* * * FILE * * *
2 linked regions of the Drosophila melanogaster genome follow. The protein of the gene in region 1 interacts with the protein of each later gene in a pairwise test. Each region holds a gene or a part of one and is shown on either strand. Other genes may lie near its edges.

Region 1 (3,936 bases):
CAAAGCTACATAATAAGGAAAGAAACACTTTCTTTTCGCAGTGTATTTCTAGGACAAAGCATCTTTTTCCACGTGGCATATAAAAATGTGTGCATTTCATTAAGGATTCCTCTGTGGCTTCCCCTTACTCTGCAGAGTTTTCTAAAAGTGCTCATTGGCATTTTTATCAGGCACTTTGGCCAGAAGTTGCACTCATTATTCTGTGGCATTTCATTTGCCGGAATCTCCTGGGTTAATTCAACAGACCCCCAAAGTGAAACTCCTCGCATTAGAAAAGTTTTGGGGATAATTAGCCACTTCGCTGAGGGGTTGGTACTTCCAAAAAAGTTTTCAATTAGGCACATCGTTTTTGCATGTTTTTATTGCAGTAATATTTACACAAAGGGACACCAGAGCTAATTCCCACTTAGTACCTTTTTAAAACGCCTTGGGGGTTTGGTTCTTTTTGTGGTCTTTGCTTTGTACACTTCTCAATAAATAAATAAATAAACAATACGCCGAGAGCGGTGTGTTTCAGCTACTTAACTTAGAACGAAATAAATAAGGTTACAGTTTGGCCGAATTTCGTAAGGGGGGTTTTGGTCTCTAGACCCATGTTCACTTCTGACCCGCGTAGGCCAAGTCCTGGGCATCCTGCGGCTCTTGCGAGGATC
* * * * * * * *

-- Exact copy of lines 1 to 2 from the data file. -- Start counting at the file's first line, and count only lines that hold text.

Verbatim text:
2 linked regions of the Drosophila melanogaster genome follow. The protein of the gene in region 1 interacts with the protein of each later gene in a pairwise test. Each region holds a gene or a part of one and is shown on either strand. Other genes may lie near its edges.

Region 1 (3,936 bases):